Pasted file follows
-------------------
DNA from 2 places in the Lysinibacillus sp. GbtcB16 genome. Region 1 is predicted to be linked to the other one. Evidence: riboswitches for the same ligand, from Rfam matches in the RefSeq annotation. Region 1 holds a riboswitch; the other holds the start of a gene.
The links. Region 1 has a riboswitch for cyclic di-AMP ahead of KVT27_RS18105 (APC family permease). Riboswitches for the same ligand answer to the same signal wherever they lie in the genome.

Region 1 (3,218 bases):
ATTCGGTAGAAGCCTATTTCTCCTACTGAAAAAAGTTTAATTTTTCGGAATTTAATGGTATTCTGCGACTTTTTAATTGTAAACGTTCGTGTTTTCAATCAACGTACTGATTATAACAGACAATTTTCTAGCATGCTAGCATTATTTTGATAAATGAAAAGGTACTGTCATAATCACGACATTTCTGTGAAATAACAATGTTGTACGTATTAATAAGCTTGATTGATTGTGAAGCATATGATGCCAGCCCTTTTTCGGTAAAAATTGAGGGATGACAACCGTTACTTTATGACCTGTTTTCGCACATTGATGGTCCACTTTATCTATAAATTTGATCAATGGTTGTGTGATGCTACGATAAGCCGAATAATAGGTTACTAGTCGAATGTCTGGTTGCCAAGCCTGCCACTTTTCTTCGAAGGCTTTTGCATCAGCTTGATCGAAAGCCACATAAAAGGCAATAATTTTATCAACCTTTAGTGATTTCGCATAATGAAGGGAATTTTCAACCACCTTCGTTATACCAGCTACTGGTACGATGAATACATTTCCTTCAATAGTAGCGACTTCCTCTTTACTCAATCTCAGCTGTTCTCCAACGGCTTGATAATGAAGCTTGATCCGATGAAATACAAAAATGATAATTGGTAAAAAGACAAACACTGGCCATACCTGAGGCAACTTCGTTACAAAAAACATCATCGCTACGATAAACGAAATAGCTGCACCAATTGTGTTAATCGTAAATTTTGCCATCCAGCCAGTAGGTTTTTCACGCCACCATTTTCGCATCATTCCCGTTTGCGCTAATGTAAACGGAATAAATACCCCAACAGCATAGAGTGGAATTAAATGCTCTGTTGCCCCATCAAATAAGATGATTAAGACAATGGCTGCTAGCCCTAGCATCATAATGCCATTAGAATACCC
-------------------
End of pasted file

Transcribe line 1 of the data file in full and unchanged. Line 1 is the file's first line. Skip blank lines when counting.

DNA from 2 places in the Lysinibacillus sp. GbtcB16 genome. Region 1 is predicted to be linked to the other one. Evidence: riboswitches for the same ligand, from Rfam matches in the RefSeq annotation. Region 1 holds a riboswitch; the other holds the start of a gene.